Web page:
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Club Run Day at parkrun on Saturday, February 22

Participants start at a 2019 parkrun event.

Held every Saturday on the Rock Creek Trail, parkrun is a totally free 5k race. You register online to receive a barcode that you use to check in at the race and to claim your finish time. It’s always run on the same course, and finish times range from 16 minutes to 70 minutes; and there are usually 25-50 participants (more in the summer).
Usually, people come by themselves or with their friends, but on Saturday, February 22, parkrun is hosting a Club Run Day. If you’re part of a club, team, or just have relay teammates that all have the same shirt, come on out! Club Run Day at parkrun is still free, just with an added element to make it more fun. There are a lot of teams in the area that will likely duke it out, so get your friend groups together and make your own head to head competitions!
Our local parkrun is organized by a small group of about eight volunteers, including Chris Cullen, who discovered parkrun in 2013 while he was living in the U.K. Afterwards, he started one here because of “how unhealthy the U.S. is,” and because he liked the concept: a free run, held on a consistent schedule, accessible to anyone who wants to come. Cullen has been to nearly all the events, sometimes as a runner but usually as a volunteer.
parkrun, although it’s free, does have some costs – equipment such as volunteer vests and flags aren’t free, and someone’s gotta have a computer for timing. The parkrun organization manages the website and registration software, so there’s a $5,000 start-up fee for each location. (Side note: if your business wants to make a donation to help with this fee, contact us and we’ll put you in touch with Chris. In the U.K. there are some national sponsors that have covered the bulk of costs. Likewise, if you’re interested in starting up another parkrun in the metro area, Chris would be happy to share the Rock Creek group’s experience.)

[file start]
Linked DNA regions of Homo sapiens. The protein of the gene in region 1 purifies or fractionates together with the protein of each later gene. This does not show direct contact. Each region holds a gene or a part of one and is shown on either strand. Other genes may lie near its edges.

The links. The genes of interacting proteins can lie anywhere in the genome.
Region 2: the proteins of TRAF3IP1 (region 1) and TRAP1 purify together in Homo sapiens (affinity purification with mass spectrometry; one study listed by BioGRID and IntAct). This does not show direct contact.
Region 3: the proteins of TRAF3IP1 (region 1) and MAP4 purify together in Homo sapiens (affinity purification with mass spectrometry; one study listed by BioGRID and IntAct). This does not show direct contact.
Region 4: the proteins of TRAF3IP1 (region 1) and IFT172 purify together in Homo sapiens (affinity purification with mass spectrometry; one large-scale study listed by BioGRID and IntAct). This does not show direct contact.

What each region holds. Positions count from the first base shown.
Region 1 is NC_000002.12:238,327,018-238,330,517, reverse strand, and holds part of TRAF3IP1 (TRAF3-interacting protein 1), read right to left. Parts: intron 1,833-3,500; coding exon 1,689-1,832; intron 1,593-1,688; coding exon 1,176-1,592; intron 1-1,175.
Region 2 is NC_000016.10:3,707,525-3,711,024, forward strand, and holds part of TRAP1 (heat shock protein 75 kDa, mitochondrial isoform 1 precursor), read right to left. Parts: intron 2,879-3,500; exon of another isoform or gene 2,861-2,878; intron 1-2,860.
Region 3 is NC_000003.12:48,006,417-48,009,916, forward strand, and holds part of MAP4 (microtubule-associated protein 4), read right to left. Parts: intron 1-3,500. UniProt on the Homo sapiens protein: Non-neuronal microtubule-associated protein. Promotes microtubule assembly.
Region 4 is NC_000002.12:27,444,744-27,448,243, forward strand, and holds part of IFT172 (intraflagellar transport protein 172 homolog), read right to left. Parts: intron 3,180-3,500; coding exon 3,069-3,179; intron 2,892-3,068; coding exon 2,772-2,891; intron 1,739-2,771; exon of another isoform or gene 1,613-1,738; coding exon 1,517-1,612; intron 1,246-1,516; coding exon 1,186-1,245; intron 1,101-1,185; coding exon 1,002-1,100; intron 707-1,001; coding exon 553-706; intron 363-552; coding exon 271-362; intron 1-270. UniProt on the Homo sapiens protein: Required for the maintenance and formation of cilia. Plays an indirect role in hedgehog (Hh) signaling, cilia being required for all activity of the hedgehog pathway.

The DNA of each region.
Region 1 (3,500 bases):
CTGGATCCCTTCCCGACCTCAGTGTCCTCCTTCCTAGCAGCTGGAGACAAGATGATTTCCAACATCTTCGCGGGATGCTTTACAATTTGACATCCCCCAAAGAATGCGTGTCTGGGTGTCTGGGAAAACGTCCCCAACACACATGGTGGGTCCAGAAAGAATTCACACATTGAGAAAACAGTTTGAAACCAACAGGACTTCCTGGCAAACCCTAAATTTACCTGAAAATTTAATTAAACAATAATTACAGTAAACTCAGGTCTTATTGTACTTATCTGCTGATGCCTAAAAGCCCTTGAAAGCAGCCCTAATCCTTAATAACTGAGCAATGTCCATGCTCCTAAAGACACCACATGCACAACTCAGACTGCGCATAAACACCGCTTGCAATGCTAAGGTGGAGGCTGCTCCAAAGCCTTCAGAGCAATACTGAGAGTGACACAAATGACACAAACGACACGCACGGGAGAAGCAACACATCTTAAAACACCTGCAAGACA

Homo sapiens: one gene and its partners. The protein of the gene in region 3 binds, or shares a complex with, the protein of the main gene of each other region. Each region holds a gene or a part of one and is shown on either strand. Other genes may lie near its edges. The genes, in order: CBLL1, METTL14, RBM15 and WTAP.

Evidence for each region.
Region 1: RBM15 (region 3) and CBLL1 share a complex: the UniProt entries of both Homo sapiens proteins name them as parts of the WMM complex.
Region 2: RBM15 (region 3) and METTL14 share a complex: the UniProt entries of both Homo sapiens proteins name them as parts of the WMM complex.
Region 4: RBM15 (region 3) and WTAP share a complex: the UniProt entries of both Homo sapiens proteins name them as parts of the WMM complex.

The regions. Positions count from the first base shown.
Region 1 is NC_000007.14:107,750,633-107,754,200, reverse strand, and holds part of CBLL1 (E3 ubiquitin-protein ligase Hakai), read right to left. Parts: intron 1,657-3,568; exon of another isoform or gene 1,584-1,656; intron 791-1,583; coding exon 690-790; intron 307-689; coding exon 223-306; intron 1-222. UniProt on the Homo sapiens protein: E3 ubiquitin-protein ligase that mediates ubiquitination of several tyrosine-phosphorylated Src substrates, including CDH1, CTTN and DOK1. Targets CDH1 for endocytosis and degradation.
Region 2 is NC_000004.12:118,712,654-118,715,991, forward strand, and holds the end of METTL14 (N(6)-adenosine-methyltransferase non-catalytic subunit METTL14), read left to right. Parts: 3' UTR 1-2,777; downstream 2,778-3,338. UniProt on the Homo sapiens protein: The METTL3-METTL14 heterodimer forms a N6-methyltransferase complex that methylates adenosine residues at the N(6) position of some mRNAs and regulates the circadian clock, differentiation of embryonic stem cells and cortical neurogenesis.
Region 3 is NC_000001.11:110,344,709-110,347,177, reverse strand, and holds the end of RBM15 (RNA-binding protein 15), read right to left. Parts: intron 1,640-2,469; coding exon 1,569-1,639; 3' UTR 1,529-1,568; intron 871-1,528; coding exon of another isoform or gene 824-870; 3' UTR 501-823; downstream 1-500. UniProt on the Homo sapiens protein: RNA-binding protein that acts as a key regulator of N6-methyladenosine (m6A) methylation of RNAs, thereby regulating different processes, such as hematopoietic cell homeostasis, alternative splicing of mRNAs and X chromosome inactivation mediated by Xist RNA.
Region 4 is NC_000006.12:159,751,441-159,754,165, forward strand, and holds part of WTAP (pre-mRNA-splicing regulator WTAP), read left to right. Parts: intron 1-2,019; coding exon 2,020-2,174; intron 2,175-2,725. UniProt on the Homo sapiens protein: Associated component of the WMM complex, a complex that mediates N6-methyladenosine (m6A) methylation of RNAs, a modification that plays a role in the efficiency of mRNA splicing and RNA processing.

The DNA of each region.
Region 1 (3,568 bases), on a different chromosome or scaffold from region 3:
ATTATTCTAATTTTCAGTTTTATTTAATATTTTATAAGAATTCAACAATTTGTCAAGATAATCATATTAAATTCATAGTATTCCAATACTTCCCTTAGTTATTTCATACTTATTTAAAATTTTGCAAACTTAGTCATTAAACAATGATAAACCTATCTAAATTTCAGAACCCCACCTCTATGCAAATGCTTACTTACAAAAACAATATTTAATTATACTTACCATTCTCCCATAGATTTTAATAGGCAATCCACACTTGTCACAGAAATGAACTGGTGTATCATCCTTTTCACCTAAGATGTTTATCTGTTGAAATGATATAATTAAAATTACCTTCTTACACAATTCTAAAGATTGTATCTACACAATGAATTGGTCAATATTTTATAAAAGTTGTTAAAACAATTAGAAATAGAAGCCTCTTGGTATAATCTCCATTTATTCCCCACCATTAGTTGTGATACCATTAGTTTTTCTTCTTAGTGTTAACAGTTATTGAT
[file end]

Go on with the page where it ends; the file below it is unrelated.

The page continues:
A parkrun volunteer scans a finisher’s barcode after he finishes the race. Participants can bring a print-out of their barcode or show it on their smartphone.

Chris says that many of the participants come almost every week. “parkrun becomes a staple in people’s weekly schedule,” he says. “I know if has now for me, and I actually enjoy volunteering as much as, if not more than running it now. That is partly due to all the new friendships many of us have made. That is something which distinguishes parkrun from commercial races. People get to know each other since parkrun is weekly, and you look forward to seeing each other each week. We always go for coffee afterwards to chat and process the results too.”
With the weather getting nicer, there’s no better time to check out parkrun. Dogs are welcome, the path is stroller-friendly, and it’s a great time to bring your young runner and make it a family affair! And even if you don’t have a club or team, the February 22 event should be a lot of fun to run and watch the competition. And if you can’t make it this weekend, or next weekend … parkrun happens every Saturday, year-round!
About Kelly Barten (1146 Articles)
I started the Run Oregon blog in February 2007, because I felt like running in Oregon and SW Washington deserved more positive coverage. I also wanted to level the playing field so that small, non-profit races could compete with big events; and to support LOCAL race organizers. I'm a Creighton Bluejay (undergrad) and an Oregon Duck (Sports Marketing MBA), and I live in Tigard with my husband and two kids. My "real job" is working for an incredibly awesome math textbook company doing marketing and production.

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